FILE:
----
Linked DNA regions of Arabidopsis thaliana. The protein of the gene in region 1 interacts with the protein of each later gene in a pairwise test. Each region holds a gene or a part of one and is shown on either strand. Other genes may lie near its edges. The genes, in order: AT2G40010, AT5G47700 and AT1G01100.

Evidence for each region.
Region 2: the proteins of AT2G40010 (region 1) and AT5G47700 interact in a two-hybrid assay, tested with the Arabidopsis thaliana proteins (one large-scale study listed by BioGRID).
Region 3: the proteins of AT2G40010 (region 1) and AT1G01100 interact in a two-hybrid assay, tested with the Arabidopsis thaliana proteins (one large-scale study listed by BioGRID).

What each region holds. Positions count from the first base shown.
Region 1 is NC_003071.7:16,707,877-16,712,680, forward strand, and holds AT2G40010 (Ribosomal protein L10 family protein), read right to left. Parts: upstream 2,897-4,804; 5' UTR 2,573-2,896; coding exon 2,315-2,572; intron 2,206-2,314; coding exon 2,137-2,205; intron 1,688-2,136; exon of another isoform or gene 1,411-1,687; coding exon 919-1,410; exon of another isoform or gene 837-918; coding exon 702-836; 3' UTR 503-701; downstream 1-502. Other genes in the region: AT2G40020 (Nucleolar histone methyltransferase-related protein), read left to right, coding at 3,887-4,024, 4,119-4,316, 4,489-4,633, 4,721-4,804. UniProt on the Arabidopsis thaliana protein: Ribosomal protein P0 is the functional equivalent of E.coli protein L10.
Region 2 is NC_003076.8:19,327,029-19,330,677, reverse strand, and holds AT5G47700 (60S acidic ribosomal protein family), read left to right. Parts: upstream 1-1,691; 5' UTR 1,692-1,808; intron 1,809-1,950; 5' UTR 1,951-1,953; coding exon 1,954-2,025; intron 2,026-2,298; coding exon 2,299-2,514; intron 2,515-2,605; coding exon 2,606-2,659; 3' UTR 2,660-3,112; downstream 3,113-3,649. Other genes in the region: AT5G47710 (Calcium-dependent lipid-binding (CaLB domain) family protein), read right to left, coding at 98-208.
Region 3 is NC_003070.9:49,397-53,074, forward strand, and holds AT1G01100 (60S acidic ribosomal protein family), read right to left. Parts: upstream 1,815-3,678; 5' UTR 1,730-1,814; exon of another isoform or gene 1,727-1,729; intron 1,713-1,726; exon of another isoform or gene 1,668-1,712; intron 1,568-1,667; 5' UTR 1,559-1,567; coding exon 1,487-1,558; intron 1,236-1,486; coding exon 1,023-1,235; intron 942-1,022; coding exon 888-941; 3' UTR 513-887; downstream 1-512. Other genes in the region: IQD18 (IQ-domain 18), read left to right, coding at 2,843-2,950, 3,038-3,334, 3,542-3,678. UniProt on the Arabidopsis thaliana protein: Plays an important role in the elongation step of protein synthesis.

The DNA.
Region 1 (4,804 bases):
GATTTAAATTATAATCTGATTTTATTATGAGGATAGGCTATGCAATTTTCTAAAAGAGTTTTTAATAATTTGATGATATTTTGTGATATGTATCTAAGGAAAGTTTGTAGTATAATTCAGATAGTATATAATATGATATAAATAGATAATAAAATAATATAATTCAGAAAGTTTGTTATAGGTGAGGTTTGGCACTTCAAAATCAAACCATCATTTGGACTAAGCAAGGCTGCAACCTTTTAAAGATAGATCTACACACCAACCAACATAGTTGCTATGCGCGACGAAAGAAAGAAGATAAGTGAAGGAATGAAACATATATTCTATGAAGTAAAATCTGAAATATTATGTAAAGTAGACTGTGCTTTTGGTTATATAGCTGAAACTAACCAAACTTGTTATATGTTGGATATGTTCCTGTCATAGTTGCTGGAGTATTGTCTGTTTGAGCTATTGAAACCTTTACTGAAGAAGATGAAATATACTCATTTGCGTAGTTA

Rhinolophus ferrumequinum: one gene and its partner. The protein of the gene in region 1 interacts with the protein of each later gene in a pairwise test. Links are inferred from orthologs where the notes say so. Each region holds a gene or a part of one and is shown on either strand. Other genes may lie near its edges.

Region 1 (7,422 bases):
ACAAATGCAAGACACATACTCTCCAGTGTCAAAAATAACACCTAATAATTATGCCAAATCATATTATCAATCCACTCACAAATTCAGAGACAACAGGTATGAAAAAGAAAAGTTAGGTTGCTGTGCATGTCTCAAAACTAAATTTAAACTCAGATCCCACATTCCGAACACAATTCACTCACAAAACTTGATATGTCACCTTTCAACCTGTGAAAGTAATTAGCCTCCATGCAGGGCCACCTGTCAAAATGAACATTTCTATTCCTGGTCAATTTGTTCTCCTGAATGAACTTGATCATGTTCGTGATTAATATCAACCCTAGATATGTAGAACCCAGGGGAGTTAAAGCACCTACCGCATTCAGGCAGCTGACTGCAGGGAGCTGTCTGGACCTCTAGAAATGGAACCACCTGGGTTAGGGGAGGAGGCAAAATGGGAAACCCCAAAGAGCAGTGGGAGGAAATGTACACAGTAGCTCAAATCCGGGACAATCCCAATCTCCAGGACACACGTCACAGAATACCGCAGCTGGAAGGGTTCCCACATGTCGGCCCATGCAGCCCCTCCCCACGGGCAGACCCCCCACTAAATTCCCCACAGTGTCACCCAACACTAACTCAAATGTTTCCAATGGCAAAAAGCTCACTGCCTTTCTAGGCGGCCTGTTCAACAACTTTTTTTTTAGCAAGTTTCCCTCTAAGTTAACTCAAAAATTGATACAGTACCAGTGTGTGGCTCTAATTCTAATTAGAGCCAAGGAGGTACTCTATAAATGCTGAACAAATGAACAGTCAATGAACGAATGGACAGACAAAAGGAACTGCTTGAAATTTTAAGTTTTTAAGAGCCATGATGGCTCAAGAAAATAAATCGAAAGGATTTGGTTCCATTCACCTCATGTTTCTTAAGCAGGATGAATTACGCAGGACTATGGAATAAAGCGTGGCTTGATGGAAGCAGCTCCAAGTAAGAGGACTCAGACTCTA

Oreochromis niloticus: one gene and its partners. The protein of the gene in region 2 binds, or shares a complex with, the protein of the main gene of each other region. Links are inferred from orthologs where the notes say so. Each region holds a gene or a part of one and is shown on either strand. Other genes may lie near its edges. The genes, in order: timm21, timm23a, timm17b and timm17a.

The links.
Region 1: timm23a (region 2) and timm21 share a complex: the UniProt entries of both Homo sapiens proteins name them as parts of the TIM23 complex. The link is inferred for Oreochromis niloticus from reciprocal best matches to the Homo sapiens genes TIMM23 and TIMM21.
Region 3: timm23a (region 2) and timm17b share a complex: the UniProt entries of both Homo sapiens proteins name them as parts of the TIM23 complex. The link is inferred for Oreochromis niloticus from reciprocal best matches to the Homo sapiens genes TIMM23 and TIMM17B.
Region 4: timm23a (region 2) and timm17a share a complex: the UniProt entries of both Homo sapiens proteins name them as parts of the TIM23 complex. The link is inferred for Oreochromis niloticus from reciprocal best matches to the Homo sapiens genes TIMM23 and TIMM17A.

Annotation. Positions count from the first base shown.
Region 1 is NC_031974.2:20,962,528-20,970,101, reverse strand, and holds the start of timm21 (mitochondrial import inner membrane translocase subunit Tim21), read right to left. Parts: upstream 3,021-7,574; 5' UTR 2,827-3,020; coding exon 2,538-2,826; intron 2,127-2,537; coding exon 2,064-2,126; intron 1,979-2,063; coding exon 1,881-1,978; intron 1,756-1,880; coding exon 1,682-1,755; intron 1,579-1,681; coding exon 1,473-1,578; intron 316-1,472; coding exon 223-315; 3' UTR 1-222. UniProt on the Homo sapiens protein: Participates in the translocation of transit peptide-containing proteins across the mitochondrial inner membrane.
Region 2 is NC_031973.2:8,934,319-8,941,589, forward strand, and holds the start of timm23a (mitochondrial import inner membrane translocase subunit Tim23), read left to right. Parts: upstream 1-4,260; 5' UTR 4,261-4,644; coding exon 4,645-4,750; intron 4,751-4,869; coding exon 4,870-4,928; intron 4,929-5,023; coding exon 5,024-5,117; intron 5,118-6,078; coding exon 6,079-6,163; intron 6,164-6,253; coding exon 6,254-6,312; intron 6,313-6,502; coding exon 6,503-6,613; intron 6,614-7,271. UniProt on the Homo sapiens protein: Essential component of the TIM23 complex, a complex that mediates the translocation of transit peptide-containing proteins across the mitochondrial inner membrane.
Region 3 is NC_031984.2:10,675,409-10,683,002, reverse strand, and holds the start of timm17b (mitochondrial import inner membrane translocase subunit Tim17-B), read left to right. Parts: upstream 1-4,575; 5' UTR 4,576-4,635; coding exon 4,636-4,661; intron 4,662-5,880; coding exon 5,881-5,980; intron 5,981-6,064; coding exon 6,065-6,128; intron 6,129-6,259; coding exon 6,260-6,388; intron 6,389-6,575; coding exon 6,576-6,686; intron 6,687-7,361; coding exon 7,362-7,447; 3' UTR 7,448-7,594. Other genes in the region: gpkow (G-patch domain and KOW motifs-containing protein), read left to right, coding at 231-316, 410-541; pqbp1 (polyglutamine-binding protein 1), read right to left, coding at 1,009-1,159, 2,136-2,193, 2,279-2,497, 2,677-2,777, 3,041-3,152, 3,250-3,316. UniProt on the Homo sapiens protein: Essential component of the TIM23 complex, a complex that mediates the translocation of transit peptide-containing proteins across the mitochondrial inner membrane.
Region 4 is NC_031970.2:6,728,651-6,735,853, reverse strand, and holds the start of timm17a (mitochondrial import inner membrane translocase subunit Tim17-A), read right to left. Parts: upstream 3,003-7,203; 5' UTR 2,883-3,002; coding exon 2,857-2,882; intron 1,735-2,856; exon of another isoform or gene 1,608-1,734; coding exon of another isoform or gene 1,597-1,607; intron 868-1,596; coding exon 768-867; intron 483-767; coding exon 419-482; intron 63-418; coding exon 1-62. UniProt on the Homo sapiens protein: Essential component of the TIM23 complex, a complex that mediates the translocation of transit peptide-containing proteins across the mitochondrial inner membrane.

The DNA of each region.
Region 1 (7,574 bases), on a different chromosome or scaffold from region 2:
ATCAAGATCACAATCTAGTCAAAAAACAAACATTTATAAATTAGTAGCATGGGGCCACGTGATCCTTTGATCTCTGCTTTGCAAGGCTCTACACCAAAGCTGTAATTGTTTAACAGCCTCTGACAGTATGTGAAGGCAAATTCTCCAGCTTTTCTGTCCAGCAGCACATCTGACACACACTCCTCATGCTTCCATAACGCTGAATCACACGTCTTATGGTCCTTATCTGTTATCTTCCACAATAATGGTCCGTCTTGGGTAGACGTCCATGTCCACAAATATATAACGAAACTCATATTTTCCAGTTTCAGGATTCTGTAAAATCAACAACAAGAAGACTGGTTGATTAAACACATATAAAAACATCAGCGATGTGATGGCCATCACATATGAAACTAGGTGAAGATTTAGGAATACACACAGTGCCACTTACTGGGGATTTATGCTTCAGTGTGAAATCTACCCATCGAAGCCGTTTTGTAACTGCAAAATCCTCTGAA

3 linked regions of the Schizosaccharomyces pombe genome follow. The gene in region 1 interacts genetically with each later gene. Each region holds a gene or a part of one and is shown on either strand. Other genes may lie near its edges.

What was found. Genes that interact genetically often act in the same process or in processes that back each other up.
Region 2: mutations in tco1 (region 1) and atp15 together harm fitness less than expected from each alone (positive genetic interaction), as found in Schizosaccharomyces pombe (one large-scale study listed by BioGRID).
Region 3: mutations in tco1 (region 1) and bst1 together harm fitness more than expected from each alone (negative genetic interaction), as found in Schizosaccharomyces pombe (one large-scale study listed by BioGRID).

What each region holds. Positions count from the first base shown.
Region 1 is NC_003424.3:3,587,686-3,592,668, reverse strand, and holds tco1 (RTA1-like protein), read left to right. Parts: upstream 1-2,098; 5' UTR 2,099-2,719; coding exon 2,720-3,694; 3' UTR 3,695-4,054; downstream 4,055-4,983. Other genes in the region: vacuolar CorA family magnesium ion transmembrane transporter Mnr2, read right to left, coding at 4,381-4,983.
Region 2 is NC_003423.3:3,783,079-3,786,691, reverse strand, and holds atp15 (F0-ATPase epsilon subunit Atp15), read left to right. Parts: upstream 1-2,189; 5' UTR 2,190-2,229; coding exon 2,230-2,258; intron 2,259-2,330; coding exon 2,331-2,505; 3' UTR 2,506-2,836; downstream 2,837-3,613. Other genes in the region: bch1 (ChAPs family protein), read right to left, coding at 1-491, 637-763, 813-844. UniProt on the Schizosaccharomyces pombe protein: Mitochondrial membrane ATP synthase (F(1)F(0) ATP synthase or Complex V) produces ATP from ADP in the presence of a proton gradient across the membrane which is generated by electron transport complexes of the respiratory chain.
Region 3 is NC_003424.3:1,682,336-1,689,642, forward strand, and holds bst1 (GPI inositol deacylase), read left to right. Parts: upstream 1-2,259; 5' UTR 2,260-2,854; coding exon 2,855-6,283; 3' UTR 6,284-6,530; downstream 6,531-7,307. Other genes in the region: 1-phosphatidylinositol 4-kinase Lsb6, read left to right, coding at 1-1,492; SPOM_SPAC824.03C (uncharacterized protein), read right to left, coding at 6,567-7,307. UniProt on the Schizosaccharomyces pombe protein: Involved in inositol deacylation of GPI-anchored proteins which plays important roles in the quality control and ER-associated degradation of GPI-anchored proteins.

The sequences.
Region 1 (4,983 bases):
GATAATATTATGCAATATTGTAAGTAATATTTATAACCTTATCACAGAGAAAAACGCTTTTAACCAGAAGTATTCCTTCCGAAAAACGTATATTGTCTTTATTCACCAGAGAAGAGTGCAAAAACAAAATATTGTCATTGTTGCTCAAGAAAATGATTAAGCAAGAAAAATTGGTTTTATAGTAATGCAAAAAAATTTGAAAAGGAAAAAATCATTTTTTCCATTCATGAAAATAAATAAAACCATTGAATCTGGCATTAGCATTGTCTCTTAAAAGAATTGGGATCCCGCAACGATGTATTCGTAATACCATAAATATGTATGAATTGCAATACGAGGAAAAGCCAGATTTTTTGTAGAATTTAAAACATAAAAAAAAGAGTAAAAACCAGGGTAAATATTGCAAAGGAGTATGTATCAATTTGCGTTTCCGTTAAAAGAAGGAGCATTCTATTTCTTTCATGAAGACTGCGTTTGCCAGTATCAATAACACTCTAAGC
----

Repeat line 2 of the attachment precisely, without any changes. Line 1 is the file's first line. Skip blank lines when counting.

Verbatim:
Evidence for each region.